4 ways to get the best out of your accountant 4 ways to get the best out of your accountant
If you run a business, you’re probably spending a lot of money on an accountant every month.  But, as with anything in life, it... 4 ways to get the best out of your accountant

If you run a business, you’re probably spending a lot of money on an accountant every month.  But, as with anything in life, it is not the actual price of something that determines value, but rather, what we get for that price.  If what we receive adds value, we’re generally happy to spend the money.


So, how do you make sure that you get the best value out of your accountants? The main tactic that people use is deadlines and threats:

I want my management reports completed by the 7th of each month.  If you can’t do that, I will find another accountant.”


Why was my VAT not paid on time?  You must cover the penalty.  I’m not paying your bill because of this.”

However, sometimes the reason the management reports are not completed by the 7th of the month is that the queries that were sent ahead of the deadline weren’t responded to or the accountant received a response past the deadline. 

And the VAT that wasn’t paid on time is because when the payment request was sent, the client was not available to assist.

So, how do you remove the expectation gap between clients and accountants and make sure that we get the most “bang for the buck”:

1)    Get more involved

Your accountant is there to help and guide you – not do it for you.

There is nothing more fundamental than understanding your financial position.  Every idea or plan you have will need money and you need to have money to make it happen, so it is important that you are well aware of what is happening in your business

If you don’t have access to your accounting or haven’t looked at your accounting software recently – I’d suggest you stop reading this right now and get access or view it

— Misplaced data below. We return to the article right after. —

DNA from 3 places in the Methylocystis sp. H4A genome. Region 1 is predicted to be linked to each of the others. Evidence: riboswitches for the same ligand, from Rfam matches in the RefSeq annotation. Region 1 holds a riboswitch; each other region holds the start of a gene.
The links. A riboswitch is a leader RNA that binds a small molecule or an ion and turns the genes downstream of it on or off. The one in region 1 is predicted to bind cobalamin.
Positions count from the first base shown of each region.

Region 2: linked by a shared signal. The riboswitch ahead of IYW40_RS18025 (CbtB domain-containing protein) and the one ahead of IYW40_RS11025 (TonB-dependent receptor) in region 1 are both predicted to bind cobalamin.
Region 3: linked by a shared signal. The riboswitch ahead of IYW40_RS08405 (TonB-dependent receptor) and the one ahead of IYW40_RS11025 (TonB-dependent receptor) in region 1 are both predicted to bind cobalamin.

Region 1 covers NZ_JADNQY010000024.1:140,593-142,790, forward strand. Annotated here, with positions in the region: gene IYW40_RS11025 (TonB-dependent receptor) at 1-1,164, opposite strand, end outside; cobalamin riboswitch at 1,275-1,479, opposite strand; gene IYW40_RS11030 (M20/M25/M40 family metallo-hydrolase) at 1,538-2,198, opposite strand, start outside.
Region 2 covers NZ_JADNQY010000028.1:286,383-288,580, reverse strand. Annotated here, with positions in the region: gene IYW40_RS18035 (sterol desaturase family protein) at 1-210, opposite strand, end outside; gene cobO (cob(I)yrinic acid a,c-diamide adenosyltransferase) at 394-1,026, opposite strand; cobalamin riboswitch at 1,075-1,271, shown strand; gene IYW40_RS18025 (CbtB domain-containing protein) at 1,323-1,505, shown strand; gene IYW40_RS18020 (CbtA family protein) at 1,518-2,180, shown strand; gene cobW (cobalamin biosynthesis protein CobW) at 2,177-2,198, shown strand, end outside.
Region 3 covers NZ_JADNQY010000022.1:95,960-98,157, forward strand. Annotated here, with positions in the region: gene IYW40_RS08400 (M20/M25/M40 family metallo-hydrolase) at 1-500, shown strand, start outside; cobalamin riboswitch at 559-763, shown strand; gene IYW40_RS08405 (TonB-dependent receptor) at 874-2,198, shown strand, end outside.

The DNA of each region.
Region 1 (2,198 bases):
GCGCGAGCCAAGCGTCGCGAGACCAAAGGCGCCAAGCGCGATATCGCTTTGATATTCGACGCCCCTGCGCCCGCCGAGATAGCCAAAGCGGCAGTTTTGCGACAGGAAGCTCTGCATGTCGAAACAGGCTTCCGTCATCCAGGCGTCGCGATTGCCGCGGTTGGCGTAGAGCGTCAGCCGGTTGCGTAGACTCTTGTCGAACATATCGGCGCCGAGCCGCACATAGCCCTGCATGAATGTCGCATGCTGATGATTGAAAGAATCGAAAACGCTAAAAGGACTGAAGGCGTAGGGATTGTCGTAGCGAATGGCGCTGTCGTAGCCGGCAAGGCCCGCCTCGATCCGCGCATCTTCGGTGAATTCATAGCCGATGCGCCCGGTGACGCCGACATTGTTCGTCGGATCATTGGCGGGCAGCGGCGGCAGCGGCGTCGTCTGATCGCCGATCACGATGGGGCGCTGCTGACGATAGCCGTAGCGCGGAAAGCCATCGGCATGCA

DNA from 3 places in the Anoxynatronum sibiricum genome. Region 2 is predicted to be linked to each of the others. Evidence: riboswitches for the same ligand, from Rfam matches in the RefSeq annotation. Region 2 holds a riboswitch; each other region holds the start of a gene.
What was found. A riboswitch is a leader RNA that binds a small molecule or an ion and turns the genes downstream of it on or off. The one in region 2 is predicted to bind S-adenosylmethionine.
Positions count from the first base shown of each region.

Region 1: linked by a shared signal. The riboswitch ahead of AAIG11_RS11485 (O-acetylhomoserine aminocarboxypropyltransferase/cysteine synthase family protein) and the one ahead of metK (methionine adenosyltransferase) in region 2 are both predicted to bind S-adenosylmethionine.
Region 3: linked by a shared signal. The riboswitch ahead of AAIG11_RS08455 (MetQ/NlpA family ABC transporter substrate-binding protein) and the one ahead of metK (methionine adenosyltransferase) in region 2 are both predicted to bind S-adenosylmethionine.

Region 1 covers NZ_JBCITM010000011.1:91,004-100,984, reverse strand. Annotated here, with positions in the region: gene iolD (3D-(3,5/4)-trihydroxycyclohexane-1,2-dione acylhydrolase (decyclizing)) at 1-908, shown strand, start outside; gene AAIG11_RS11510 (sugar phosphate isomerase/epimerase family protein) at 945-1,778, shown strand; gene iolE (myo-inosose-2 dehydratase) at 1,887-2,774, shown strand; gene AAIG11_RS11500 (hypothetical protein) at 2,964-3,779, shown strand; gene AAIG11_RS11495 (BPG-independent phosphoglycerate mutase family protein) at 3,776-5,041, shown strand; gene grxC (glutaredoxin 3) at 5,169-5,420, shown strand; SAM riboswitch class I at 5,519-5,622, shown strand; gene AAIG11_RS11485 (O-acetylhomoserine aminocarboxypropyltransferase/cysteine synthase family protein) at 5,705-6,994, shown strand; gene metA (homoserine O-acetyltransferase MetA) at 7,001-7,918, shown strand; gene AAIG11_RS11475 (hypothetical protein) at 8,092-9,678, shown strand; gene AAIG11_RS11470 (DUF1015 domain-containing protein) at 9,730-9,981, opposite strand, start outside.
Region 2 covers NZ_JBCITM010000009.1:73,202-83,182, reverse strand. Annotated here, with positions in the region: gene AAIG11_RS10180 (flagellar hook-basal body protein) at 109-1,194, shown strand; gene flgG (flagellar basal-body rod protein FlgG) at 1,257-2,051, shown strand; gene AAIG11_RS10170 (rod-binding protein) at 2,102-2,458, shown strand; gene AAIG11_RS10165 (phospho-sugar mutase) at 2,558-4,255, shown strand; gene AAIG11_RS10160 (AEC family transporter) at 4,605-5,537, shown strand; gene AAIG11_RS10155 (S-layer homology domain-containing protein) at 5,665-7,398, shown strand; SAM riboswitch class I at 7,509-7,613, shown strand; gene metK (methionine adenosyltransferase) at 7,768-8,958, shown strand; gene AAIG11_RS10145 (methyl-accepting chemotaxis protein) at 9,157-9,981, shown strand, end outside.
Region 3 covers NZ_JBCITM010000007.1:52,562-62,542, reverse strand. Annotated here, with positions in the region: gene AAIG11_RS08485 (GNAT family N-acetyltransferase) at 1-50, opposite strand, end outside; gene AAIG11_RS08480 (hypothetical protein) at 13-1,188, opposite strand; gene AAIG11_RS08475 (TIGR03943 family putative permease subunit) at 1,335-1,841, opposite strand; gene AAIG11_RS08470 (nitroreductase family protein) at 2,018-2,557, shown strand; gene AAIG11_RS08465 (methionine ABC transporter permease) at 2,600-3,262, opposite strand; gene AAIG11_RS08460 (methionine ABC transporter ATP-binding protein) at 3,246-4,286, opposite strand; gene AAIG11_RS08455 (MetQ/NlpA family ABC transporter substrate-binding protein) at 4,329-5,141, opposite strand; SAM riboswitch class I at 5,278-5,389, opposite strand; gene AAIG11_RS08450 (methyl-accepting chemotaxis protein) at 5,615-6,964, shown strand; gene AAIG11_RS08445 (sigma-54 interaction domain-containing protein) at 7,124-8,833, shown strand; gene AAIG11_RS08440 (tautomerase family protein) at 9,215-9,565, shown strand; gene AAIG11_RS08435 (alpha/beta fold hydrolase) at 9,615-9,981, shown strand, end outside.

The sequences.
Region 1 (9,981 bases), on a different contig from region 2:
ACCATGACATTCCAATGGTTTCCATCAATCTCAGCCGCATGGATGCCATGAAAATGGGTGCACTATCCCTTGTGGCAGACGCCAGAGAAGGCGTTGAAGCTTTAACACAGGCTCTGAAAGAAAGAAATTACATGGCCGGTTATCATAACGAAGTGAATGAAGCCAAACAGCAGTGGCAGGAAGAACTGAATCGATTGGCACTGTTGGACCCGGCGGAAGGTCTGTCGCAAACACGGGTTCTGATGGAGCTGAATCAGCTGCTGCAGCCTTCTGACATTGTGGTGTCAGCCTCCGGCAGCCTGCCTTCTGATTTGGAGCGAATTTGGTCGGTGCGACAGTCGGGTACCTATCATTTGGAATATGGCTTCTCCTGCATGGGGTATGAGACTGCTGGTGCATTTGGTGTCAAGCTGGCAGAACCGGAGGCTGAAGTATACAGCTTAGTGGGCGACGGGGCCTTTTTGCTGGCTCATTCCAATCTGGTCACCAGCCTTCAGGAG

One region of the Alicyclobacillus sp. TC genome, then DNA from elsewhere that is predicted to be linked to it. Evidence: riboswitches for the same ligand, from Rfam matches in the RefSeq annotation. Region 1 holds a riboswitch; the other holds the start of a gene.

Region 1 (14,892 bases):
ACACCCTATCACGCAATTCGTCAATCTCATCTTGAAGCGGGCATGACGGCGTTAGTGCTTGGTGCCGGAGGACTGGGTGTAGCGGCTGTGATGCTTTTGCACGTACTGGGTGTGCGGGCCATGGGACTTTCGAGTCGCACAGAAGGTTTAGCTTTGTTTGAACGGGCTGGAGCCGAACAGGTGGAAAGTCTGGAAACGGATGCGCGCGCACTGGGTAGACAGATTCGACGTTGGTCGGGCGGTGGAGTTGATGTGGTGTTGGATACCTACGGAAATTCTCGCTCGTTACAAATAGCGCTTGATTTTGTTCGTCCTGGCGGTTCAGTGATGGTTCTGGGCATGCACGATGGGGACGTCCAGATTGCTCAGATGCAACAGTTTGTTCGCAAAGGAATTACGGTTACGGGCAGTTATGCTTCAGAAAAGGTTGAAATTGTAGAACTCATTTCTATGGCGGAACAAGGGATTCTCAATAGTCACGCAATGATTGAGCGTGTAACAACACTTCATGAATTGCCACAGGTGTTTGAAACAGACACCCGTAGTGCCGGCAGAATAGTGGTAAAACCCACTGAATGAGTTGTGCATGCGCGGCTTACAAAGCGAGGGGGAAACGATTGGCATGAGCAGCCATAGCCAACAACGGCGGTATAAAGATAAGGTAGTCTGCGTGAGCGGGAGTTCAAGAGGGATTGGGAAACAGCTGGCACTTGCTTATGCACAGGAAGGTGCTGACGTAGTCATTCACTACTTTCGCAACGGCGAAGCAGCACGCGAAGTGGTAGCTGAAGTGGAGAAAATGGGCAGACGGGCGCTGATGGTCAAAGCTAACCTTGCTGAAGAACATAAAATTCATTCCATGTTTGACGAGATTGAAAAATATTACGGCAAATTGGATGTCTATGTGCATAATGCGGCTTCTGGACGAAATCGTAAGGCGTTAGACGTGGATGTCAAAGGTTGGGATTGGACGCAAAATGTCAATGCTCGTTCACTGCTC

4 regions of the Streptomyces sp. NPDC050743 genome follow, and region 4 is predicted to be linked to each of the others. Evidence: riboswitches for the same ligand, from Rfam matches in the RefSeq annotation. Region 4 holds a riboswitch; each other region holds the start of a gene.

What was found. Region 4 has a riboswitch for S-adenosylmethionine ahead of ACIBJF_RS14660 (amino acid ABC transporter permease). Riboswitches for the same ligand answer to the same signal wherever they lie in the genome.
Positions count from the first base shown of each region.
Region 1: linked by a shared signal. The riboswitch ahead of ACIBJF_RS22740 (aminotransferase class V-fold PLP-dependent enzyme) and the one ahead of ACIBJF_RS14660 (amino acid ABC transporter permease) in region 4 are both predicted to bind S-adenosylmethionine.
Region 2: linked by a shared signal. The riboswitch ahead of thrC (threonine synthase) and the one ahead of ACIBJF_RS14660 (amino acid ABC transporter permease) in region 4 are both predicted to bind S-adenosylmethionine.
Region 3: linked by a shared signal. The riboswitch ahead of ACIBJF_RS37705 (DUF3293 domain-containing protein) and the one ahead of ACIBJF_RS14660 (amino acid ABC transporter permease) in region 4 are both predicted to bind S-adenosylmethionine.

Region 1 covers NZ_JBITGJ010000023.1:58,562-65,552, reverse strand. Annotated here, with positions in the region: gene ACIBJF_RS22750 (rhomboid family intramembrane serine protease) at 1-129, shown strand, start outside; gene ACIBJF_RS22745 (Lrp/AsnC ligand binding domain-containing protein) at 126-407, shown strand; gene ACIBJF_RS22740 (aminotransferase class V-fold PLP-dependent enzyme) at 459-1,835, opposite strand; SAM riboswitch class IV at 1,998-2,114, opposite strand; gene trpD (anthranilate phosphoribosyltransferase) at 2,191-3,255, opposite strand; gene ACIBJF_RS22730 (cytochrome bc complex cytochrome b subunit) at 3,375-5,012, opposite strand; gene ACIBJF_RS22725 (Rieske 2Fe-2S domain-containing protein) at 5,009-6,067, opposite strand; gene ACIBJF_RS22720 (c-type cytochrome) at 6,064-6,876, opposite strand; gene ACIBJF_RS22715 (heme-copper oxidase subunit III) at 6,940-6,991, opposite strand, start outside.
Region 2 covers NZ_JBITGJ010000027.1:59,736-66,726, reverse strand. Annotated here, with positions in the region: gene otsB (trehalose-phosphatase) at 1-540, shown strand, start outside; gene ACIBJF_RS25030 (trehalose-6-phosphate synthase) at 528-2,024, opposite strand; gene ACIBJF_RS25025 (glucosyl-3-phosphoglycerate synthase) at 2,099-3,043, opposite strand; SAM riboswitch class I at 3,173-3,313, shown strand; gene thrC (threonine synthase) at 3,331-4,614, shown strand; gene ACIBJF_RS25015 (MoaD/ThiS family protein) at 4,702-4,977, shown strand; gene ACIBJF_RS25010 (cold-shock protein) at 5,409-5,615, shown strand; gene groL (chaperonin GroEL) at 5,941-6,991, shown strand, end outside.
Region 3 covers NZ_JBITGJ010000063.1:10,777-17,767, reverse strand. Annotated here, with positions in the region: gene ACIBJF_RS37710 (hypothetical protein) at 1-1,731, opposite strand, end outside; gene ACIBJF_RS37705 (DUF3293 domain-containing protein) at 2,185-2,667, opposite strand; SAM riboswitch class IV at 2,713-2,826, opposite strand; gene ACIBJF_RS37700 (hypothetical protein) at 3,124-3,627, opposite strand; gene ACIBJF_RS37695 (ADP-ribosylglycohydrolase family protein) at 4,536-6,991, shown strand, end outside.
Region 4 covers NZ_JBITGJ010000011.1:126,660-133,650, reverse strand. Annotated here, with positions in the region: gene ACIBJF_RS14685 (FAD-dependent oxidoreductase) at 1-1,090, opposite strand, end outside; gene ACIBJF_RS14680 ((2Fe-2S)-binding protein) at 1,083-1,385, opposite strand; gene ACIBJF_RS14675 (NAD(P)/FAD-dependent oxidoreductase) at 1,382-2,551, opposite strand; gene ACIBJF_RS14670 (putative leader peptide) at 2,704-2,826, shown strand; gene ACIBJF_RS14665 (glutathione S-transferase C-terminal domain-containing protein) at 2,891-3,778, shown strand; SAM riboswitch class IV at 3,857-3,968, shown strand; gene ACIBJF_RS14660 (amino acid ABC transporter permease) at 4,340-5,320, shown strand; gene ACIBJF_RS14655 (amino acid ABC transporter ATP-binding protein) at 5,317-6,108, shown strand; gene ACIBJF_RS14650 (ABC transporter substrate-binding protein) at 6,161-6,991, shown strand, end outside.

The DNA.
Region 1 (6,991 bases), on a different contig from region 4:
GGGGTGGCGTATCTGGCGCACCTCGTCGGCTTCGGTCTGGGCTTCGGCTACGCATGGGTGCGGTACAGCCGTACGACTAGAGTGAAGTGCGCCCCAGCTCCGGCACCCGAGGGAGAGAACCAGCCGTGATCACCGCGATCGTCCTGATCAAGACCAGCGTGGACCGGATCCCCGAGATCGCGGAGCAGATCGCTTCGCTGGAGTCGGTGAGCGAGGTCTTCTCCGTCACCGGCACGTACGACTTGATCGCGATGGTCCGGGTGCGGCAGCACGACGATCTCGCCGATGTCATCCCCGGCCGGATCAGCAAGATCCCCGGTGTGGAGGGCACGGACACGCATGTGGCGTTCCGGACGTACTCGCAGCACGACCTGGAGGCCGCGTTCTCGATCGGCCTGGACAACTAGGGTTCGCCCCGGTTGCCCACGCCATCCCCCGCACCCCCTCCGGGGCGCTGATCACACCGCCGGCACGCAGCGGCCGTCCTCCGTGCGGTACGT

If you don’t understand what you are looking at, ask your accountant to explain to you what things mean, how things are calculated and how to look at your reports.

Take responsibility for knowing what is happening on the financial side of your business.

2)    You are not exempt from “The Process”

I’ve written about “The Process” before, and I have no doubt that I will write about “The Process” again.

The biggest driver of accurate, informative and timely management accounts is The Process – getting the Right People Doing the Right Thing at the Right Time.

But The Process only works if everyone follows it.  If you’re employing a bookkeeper or a finance team, chances are that they love a good Process. It makes their lives easier.  They’re probably doing their best to follow The Process.

The hard truth is that you are very likely going to have to change how you do things.  It’ll be uncomfortable for you.  You won’t like it at all.  It may even take a smidge longer in the moment – but it will save you time later when you don’t have a list of queries to deal with.

I was explaining the process to someone who told me that doing it that way would take too long. So, I asked him a question:

Longer than the hour and a half and counting you’ve spent with me at 8 pm on a Thursday evening trying to figure out what you did while you should be spending time with your wife and kid?

3)    Meet those deadlines!

I’ll let you in on a secret here: Accountants don’t love work so much that they make unnecessary work for themselves.

If your accountant is asking for something, it’s for one of two reasons:

Either SARS has requested it, or it is needed to complete the task you’ve requested.

Sidebar: If The Process had been followed, they probably wouldn’t need to ask.

4)    Understand all they have to offer

Accountants aren’t accountants because they failed at their acting careers.  They’re accountants because they love numbers and working with and improving the businesses they work with.


Sure, they can submit everything on time and make sure you never get a phone call from SARS – but that’s not interesting, and it’s not really adding value.

Accountants enjoy being able to design a new report, solve a problem or see someone use what they’ve prepared to run their business better.

The best analysis of performance happens collaboratively – with the people who prepare the reports and the people who know what happens in the business daily.

Engage with your accountant.  Query numbers.  Ask how and why.  And then action the recommendations.

In summary, the clients that get the best out of their accountants are the ones who demand the most, while also delivering the most. The expectations are clear, but so are the responsibilities on both sides – and when everyone delivers, good business happens.

Antoinette Panton

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